I restarted my trip from St Anthony with a nice weather window, it was to be a 6-7 day crossing, thats a long solo but something Ive done before. The short story is into the second day the engine crapped out, over heating. I was able to limp home to Lewisporte at idle speed, of course sailing when I could.

What is interesting is that I experienced a deep ( and I mean deep) depression that was induced simply by my physical conditions. There was very little wind and a rough sea-state left over from the storm. The water was between 35-40F, heavy fog and when it did clear a bit there were bergs. So I was motoring slowly keeping a 15 minute radar watch. Once the weather cleared on the way back I felt much better and had one day that was very pleasurable.

I didnt expect this depression that or even think it possible simply from my physical situation. If I ever attempt this kind of thing again Ill need to remind myself of this danger and somehow prepare to mitigate it or tolerate it.

But... I learned something about myself and that is worthwhile in itself.

Now my challenge is to figure out the overheating issue. That has me completely stumped. Its erratic at best. Clearly the t-stat is working, I can see it going up and down. But from 100 to 190f? Its a raw water cooled engine and should run at 150f. In the past few days Ive seen it run at 100 hours, fast idle at 140 for 1& hours, run perfectly at high idle for a while, run from 120 to 170 and back about every 30 seconds for hours, and run from 100 to 190 and back about once a minute.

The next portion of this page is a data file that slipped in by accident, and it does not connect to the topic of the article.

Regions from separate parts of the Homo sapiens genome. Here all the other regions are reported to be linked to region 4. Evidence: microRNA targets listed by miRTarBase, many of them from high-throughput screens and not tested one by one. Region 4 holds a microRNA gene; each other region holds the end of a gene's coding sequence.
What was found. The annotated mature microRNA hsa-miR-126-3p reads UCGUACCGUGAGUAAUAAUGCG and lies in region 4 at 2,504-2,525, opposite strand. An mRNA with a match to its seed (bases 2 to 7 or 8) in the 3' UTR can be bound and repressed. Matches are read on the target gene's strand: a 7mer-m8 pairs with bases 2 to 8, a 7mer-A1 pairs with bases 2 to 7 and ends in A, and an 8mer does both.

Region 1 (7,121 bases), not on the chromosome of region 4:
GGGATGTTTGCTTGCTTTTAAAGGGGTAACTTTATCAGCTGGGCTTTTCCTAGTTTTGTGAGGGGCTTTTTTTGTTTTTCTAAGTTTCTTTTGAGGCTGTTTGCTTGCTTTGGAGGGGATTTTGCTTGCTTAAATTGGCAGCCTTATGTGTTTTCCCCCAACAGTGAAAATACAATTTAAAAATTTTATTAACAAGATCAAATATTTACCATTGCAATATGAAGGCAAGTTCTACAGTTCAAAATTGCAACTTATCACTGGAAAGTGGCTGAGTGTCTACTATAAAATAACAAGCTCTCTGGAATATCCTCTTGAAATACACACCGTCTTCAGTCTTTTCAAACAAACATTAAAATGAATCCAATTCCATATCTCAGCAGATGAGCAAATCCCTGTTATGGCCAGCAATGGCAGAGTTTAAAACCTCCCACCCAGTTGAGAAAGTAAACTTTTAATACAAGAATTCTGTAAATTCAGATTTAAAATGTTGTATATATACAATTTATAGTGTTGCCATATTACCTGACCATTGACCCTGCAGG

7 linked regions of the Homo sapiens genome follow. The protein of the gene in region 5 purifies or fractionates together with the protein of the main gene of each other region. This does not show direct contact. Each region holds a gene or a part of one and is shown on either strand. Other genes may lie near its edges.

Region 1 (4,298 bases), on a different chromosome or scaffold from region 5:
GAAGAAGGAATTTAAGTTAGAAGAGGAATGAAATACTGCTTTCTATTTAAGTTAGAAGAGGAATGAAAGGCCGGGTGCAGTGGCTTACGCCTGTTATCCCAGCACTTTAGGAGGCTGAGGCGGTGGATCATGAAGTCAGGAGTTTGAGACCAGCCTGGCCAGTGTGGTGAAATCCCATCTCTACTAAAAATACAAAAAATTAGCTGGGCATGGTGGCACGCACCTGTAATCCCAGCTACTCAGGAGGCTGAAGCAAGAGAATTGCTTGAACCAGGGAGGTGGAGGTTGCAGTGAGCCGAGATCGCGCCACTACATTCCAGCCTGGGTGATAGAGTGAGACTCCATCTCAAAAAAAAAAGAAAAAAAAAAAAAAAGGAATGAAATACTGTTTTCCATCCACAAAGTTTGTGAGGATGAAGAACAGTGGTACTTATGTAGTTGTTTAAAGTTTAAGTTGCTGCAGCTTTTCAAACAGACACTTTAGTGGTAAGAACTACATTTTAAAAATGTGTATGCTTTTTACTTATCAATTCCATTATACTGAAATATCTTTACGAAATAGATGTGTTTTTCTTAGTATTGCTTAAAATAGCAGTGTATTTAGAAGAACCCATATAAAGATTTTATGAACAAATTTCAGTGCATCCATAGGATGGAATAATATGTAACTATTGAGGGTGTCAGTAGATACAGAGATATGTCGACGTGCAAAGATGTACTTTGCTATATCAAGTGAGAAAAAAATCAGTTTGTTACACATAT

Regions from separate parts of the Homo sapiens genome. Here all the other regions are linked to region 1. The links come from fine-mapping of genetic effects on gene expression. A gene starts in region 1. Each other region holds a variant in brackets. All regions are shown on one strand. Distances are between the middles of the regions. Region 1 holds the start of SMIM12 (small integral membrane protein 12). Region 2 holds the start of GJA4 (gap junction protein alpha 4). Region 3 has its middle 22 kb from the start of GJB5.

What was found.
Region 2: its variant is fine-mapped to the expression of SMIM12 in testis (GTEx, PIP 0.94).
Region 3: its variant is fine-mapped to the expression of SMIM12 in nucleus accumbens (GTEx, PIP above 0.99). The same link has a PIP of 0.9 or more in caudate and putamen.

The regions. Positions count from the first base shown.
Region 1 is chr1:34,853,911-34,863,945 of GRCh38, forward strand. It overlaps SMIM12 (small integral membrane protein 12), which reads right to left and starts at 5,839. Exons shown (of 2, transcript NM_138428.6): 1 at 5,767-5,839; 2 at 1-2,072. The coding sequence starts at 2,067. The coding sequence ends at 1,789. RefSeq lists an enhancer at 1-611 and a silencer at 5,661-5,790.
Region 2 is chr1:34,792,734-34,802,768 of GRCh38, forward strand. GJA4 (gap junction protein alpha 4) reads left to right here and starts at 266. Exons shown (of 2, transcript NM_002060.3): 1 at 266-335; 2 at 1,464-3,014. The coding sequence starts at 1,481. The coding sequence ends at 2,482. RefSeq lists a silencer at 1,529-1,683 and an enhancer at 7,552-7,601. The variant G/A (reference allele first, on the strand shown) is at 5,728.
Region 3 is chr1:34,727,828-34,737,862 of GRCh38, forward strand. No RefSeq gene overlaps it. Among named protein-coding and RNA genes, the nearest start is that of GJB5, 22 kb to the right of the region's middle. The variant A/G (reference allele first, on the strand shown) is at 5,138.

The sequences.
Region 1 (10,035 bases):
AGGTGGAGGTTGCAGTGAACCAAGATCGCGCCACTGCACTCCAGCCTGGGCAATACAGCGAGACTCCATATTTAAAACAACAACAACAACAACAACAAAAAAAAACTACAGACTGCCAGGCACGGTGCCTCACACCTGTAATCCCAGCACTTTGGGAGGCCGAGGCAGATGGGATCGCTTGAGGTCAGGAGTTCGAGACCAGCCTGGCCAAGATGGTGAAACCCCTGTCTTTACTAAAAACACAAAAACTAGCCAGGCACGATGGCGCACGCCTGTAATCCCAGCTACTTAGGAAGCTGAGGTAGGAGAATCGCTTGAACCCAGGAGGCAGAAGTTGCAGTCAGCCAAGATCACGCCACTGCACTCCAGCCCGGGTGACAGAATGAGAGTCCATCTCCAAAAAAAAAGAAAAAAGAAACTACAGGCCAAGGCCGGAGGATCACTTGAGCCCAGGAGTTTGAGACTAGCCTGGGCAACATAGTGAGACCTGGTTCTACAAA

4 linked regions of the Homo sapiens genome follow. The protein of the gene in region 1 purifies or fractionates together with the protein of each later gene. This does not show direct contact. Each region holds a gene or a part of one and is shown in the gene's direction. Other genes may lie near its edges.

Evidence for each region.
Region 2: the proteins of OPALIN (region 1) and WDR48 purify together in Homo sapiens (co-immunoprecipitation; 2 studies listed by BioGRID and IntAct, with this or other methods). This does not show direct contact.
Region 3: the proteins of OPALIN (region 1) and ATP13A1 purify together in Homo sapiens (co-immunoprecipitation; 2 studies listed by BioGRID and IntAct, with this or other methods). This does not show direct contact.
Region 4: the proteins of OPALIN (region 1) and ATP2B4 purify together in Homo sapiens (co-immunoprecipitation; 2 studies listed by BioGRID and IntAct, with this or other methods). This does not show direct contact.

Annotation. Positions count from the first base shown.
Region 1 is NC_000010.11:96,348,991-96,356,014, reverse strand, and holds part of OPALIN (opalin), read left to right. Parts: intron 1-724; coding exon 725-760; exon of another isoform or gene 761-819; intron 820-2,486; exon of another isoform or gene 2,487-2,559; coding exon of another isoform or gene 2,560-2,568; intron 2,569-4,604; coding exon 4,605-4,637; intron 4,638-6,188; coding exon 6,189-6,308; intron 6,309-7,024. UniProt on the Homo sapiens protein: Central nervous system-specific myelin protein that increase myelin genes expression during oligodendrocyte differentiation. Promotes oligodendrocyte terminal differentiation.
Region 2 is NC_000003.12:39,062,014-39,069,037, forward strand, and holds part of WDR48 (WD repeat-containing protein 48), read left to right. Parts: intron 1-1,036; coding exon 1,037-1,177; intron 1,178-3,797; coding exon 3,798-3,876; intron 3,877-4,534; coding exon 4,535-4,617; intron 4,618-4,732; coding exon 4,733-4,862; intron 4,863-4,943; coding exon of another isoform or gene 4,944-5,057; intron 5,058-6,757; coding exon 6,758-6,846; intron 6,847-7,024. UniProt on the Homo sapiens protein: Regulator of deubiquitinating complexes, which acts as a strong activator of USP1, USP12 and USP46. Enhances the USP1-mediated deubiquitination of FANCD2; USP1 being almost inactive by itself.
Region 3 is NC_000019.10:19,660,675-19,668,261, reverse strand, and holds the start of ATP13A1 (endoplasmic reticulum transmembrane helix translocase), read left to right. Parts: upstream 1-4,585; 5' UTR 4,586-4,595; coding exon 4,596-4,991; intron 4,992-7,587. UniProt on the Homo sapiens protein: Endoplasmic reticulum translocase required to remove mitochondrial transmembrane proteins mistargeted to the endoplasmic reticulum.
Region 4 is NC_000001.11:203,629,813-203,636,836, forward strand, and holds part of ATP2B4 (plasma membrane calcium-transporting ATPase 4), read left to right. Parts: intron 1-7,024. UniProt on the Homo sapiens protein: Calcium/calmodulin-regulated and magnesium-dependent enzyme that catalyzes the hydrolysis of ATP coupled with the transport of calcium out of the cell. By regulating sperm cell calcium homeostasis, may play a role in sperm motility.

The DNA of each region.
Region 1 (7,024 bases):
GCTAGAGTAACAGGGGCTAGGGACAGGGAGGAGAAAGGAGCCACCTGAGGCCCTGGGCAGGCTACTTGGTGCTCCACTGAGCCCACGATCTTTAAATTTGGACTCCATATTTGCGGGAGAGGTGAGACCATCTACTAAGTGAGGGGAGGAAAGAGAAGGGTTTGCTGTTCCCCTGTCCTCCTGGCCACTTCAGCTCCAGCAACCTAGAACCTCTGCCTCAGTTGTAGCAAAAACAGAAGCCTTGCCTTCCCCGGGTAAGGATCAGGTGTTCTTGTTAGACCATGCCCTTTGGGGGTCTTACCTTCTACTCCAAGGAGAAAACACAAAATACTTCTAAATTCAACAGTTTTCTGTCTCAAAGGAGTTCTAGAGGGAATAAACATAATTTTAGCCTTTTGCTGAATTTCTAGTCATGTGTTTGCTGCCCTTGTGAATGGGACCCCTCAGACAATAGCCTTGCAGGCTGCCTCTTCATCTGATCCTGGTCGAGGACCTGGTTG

To add mystery, when I took the t-stat housing off I found the waterline from the pump to the housing almost completely clogged with a black gritty substance. I rammed a rod down the about 14 length of the copper tube and flushed out the buildup. Cranked the engine with no compression and have great water flow. But was left with the above very odd symptoms.

My plan is to drink heavily this weekend and attack the engine Tuesday. Happy Canada Day!

:2 boat:



The rapid movement in the gage makes me wonder if there is an electrical fault in the temp gage circuit rather than an actual change in engine temp. Can you get hold of another way to measure the actual engine temperature?